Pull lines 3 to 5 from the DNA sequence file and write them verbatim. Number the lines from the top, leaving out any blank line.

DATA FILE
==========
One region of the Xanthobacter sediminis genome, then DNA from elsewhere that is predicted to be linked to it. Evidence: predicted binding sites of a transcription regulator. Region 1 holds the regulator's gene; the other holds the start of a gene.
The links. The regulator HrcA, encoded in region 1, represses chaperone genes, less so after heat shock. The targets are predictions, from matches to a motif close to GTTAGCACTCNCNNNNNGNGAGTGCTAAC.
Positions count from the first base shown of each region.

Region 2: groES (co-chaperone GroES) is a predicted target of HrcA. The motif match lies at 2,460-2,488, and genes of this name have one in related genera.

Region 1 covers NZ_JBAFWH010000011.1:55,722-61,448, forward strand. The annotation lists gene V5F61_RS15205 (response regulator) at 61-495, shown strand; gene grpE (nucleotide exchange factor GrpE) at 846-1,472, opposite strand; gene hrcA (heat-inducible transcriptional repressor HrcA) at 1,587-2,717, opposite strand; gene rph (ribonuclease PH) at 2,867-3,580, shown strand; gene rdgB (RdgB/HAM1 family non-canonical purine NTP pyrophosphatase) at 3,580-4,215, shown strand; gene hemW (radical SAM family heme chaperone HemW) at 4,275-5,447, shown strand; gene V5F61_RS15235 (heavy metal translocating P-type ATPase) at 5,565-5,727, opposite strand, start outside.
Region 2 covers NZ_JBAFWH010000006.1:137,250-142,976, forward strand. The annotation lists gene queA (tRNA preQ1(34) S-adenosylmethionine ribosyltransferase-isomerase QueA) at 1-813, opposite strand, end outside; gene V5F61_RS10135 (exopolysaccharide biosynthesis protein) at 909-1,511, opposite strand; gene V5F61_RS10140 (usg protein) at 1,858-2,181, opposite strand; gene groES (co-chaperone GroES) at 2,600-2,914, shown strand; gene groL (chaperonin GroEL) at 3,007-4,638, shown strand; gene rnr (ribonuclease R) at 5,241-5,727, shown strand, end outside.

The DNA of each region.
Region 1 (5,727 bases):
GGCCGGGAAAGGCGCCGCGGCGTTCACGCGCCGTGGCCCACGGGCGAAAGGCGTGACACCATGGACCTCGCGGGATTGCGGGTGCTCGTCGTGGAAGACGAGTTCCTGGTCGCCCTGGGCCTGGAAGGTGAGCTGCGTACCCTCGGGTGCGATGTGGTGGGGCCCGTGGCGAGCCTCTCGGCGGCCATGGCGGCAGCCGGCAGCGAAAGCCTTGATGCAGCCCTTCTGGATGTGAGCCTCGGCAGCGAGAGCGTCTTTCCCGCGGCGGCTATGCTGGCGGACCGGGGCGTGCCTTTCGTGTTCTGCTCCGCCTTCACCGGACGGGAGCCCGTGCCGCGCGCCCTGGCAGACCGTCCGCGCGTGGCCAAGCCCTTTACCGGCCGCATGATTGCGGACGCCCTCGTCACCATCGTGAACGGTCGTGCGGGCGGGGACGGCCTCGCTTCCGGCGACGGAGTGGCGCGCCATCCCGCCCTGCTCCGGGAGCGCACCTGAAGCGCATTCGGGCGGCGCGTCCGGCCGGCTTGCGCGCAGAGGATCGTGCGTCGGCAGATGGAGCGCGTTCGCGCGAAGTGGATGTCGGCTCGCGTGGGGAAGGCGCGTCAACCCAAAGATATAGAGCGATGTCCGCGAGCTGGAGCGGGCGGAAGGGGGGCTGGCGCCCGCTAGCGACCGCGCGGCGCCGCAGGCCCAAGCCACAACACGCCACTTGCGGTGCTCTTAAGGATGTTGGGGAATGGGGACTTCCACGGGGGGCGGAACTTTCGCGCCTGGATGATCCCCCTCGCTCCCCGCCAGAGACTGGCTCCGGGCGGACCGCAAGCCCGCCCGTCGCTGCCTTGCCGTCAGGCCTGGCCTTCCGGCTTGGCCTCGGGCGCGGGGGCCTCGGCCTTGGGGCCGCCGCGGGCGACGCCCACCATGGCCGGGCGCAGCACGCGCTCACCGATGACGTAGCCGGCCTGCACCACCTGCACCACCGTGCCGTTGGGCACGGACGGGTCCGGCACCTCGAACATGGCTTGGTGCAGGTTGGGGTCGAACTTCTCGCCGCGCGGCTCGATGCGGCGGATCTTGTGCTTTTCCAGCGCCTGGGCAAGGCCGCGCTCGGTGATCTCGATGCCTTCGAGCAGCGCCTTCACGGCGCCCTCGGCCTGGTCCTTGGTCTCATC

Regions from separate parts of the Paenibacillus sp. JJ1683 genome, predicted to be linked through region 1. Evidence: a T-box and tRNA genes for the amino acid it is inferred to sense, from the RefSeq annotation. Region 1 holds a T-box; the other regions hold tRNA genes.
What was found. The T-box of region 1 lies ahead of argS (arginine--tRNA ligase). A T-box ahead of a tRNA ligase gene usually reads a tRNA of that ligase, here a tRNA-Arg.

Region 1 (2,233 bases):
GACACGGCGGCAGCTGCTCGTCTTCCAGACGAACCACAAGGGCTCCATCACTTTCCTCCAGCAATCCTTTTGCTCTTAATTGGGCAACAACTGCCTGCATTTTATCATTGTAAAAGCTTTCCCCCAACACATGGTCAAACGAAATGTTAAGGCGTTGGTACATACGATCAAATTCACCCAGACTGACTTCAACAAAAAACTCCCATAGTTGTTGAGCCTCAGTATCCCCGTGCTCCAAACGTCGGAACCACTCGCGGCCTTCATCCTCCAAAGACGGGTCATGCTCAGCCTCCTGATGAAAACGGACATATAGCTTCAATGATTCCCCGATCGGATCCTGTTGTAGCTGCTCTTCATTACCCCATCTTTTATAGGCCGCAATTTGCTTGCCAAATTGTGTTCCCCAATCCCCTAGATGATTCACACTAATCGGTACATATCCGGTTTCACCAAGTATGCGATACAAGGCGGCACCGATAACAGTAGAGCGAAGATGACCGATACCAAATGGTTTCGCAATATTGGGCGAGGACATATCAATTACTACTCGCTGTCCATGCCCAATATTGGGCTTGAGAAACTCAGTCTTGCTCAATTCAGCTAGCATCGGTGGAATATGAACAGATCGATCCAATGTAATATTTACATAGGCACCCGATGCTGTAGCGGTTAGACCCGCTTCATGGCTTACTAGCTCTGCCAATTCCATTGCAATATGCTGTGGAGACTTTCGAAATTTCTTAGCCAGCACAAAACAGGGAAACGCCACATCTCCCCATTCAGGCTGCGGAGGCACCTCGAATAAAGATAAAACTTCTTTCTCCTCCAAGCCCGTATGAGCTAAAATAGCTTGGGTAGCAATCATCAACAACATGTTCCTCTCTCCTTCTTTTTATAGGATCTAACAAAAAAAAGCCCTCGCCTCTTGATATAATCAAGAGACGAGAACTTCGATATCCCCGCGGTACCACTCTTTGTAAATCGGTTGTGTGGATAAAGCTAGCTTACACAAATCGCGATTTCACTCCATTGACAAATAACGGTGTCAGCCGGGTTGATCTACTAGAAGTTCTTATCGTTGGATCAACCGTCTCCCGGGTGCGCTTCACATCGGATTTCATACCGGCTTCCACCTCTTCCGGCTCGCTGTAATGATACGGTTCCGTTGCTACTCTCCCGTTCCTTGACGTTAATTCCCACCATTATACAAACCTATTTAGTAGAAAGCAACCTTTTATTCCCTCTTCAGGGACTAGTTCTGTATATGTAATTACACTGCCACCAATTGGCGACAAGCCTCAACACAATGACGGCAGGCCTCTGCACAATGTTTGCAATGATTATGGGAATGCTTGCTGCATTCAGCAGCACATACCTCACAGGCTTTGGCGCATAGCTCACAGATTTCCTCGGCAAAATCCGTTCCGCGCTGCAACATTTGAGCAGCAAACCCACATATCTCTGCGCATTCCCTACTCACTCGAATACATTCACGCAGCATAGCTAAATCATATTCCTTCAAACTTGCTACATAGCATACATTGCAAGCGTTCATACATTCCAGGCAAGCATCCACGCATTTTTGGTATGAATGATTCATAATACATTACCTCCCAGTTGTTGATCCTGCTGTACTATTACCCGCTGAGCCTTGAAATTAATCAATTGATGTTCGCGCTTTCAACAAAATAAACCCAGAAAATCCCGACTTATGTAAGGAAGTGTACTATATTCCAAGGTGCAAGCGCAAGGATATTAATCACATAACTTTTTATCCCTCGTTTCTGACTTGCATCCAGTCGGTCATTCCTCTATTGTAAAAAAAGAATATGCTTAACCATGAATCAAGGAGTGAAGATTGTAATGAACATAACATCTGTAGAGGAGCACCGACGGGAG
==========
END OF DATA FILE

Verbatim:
Positions count from the first base shown of each region.

Region 2: groES (co-chaperone GroES) is a predicted target of HrcA. The motif match lies at 2,460-2,488, and genes of this name have one in related genera.

Region 1 covers NZ_JBAFWH010000011.1:55,722-61,448, forward strand. The annotation lists gene V5F61_RS15205 (response regulator) at 61-495, shown strand; gene grpE (nucleotide exchange factor GrpE) at 846-1,472, opposite strand; gene hrcA (heat-inducible transcriptional repressor HrcA) at 1,587-2,717, opposite strand; gene rph (ribonuclease PH) at 2,867-3,580, shown strand; gene rdgB (RdgB/HAM1 family non-canonical purine NTP pyrophosphatase) at 3,580-4,215, shown strand; gene hemW (radical SAM family heme chaperone HemW) at 4,275-5,447, shown strand; gene V5F61_RS15235 (heavy metal translocating P-type ATPase) at 5,565-5,727, opposite strand, start outside.